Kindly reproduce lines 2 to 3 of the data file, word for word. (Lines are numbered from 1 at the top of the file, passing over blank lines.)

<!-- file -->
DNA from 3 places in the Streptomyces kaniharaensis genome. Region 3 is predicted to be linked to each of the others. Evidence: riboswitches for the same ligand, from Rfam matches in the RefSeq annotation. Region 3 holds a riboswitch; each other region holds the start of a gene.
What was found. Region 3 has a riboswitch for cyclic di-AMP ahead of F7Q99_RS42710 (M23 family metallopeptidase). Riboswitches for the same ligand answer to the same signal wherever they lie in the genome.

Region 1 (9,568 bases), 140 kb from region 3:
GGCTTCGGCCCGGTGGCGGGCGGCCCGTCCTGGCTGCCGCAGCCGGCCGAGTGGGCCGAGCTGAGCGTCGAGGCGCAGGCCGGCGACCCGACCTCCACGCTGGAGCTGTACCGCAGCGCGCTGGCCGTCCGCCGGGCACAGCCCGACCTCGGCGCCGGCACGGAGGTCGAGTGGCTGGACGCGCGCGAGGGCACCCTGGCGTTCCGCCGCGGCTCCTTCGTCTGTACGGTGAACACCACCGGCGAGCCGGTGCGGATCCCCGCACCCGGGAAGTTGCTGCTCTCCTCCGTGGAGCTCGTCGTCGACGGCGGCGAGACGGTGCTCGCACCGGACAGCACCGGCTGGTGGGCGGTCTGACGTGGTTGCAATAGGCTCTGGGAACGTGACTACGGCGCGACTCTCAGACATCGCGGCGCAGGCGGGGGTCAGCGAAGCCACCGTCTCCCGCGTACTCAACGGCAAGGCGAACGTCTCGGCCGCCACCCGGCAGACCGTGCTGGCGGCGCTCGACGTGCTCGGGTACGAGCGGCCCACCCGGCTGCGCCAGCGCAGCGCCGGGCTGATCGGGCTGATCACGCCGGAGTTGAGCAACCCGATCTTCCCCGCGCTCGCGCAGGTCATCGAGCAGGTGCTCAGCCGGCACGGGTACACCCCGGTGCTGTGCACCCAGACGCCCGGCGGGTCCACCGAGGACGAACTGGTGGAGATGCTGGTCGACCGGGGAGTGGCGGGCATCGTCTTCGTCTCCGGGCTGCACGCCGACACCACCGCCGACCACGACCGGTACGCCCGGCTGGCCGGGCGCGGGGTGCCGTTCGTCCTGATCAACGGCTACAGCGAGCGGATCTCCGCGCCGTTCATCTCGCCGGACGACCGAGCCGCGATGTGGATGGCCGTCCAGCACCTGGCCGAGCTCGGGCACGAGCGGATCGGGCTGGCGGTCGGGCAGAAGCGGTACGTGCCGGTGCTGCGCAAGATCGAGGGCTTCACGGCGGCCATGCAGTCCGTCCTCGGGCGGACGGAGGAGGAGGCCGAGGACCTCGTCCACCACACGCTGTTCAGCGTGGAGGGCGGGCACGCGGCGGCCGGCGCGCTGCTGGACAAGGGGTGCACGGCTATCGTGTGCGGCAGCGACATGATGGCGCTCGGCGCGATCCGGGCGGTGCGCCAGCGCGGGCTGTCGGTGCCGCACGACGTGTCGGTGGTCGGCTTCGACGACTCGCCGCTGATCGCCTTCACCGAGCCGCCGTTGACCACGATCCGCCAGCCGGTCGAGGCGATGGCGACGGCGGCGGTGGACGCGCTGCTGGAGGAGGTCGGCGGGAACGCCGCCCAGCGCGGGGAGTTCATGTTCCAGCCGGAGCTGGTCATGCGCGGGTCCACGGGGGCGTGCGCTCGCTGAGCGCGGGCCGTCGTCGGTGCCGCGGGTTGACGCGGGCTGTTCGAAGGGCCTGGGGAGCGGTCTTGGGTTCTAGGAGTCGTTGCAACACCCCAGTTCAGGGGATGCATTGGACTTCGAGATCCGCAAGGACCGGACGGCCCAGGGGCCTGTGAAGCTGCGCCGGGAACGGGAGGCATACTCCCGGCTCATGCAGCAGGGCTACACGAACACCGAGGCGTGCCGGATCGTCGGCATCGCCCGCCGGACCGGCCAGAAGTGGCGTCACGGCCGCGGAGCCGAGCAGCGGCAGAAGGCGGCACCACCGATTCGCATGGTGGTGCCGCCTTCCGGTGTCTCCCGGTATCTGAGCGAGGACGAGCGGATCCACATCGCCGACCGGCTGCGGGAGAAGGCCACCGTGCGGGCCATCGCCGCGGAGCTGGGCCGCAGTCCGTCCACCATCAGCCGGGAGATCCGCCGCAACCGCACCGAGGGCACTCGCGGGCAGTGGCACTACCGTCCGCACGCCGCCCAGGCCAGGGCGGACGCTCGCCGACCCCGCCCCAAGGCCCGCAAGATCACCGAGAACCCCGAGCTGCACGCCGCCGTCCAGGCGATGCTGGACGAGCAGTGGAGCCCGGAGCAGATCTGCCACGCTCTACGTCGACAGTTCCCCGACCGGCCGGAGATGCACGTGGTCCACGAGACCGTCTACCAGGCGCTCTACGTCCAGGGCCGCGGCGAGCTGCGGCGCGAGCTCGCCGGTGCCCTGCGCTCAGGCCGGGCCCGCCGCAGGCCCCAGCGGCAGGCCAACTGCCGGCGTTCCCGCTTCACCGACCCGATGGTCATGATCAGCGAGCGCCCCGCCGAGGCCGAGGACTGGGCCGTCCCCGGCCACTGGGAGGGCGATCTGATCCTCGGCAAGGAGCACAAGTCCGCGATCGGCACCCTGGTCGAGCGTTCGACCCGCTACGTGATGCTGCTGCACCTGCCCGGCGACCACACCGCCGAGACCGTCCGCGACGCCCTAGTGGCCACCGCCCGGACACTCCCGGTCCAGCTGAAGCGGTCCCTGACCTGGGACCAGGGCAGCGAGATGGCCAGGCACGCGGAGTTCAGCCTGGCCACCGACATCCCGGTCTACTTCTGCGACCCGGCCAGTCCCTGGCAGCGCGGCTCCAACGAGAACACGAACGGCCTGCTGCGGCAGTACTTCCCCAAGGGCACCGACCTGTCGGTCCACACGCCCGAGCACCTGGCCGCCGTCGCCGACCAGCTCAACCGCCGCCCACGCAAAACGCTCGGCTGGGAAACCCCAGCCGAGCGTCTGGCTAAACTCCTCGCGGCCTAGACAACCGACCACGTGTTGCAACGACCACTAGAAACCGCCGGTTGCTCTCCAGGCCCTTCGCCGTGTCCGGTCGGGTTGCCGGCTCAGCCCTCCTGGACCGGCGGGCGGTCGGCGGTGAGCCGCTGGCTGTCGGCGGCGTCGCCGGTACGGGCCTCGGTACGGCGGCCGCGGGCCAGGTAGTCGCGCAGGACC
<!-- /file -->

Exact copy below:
What was found. Region 3 has a riboswitch for cyclic di-AMP ahead of F7Q99_RS42710 (M23 family metallopeptidase). Riboswitches for the same ligand answer to the same signal wherever they lie in the genome.

Region 1 (9,568 bases), 140 kb from region 3: